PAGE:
Family Matters In Thessalonica -- By: Trevor J. Burke
TynBul 52:2 (2001) p. 299
Family Matters In Thessalonica1
Recent insights of classical historians concerning the family in antiquity have generated interest in the relationship between the ancient family as a social institution and the notion of early Christian communities as ‘families’ or fictive kinship groups. This thesis combines these twin aspects—the family as social reality and metaphor—in order to explore the relations between Paul and the Thessalonians and the Thessalonians’ relations to one another. An in-depth investigation of 1 Thessalonians is justified since it is here that we find a heavy preponderance of fictive-kinship terms (e.g. father, child, nursing-mother, brother. etc.).
Chapter 1 reviews the most recent literature where attention is drawn to the brief consideration of Paul’s familial metaphors within the broader social context of Pauline Christianity. As a result, some scholars (e.g. Meeks et al.) assume that the terms ‘brother’/‘sister’ are an indication that Paul’s earliest communities are non-hierarchical in structure. Others (e.g. Castelli) argue that the apostle’s use of the expression ‘father’ is solely understood in hierarchical terms and takes little account of the composite nature of such a role. The need to situate the above family expressions in their proper socio-historical milieu and the implications this might have for Pauline usage/meaning have largely been overlooked.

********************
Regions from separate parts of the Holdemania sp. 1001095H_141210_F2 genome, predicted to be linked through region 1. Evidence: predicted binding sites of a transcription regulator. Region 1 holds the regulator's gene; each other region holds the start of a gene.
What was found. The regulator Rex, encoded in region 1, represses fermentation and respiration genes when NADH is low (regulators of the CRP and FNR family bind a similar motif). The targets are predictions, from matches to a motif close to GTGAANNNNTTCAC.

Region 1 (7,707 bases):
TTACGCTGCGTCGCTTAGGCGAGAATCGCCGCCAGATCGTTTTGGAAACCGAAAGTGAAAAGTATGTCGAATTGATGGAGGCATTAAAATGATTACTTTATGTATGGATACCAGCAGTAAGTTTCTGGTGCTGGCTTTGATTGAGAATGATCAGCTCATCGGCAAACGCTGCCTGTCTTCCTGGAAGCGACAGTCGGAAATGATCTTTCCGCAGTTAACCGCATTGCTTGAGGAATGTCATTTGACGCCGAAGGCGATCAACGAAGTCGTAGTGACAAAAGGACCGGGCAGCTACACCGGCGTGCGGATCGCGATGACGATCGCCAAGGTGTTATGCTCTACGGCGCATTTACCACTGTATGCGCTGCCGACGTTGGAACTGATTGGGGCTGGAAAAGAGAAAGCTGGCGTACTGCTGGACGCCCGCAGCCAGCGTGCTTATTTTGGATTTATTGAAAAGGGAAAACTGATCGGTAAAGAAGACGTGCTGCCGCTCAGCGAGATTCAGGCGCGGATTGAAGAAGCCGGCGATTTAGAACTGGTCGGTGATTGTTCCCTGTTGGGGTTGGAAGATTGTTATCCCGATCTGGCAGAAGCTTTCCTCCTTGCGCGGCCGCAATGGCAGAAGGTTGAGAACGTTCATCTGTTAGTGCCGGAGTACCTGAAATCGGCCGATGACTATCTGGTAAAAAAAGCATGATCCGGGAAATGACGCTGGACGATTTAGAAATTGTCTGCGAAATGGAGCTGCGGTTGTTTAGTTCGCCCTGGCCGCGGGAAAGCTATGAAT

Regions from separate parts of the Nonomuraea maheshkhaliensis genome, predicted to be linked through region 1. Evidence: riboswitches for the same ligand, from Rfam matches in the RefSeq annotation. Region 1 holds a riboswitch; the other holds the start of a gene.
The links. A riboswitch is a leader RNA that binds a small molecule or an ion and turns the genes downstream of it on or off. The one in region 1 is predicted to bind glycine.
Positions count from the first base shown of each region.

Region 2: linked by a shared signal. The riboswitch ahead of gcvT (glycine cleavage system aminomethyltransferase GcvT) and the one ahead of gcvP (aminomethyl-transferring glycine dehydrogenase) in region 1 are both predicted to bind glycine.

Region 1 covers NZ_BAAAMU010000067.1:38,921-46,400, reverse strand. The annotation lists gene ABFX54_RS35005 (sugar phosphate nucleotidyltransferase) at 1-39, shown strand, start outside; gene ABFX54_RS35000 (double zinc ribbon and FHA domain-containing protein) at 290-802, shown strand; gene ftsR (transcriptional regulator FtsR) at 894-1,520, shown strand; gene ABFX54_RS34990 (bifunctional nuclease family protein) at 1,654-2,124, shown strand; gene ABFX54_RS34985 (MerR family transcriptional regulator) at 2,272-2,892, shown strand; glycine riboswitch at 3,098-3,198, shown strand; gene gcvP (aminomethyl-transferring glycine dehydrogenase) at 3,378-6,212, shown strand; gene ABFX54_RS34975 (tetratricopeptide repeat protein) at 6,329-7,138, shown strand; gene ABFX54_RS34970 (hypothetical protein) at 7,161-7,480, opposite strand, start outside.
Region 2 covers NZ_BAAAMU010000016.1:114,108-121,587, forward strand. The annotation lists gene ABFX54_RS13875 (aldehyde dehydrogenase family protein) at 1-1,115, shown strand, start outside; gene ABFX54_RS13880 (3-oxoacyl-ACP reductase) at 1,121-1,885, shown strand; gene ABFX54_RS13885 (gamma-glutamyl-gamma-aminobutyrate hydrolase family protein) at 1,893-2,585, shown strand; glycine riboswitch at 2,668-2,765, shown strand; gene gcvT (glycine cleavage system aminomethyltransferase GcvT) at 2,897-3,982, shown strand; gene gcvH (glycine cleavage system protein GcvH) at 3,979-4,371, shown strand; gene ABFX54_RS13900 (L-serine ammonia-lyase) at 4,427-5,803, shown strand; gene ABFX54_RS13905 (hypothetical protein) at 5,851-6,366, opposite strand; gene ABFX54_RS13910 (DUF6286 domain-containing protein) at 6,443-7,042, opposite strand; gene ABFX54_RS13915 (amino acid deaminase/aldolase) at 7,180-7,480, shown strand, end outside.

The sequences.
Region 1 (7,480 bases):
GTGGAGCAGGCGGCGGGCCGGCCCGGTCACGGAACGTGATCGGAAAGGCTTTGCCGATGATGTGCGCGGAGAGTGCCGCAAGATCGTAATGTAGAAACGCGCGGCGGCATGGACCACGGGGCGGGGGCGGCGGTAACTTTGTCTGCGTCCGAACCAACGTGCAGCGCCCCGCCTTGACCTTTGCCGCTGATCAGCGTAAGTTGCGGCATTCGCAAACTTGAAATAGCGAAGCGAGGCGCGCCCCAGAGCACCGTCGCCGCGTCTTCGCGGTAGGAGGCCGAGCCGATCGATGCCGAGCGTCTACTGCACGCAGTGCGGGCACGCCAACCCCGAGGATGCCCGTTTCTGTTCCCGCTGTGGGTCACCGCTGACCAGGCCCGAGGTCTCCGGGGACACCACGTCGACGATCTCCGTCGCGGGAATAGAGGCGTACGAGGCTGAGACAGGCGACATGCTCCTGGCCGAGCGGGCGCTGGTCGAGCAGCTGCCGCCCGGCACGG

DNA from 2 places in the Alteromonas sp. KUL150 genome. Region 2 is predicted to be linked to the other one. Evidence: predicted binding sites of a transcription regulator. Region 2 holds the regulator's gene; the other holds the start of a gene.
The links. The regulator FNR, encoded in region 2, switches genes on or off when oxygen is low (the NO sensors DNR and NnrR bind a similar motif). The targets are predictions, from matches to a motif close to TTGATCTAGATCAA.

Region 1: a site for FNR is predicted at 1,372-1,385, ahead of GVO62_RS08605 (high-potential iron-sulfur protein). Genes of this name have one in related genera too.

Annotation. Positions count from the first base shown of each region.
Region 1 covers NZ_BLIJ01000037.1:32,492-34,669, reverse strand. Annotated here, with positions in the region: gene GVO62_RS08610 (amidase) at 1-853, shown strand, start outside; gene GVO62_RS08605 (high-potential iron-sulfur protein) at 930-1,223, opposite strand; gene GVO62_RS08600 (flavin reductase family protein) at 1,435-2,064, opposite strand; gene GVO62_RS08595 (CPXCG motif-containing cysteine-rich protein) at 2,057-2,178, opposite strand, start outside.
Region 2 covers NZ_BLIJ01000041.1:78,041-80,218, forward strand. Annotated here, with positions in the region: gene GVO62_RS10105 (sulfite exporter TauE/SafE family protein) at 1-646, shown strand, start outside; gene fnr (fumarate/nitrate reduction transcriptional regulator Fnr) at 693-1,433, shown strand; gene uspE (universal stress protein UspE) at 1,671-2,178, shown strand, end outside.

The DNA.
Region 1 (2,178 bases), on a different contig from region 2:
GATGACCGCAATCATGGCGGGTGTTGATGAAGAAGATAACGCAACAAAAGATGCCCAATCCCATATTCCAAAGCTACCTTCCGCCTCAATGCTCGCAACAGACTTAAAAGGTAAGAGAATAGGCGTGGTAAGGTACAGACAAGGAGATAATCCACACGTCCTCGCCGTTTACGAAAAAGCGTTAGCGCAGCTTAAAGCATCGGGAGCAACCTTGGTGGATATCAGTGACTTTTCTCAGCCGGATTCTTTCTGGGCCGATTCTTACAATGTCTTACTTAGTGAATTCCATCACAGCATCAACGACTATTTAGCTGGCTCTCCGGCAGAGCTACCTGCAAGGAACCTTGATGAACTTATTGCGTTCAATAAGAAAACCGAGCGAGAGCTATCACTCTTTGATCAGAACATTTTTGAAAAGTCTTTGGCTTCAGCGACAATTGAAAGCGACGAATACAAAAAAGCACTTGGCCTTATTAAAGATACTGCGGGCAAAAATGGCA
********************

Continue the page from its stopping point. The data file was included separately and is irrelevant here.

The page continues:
The theoretical base undergirding this study, that of ‘metaphor theory’, is then set out. Drawing on the insights of linguists (e.g. Lakoff and Johnson) a basic working definition for metaphor is established. A cognitive approach to metaphor is pursued where metaphor is defined as understanding and experiencing one thing in terms of another kind of experience. On the basis of this definition, it is highly likely that Paul is drawing on a familiar source field (the family in antiquity) to describe Christian relations as a family. In order to grasp the sense of the familial metaphors that the apostle employs, the emphasis was upon how these terms would have been
TynBul 52:2 (2001) p. 300
heard and understood in the ancient world. Here the focus is on the presuppositions or normal social expectations of family members in antiquity.
An intensive survey of parent–child relations in the ancient world is carried out in chapters 2 and 3. A broad range of sources, literary and non-literary, are studied to ascertain the stereotypical attitudes of household members. Literary sources include Jewish (Philo, Josephus, Pseudo-Phocylides) and non-Jewish (Aristotle, Plutarch, Seneca, Musonius Rufus, Hierocles, and Epictetus) a...
Click here to subscribe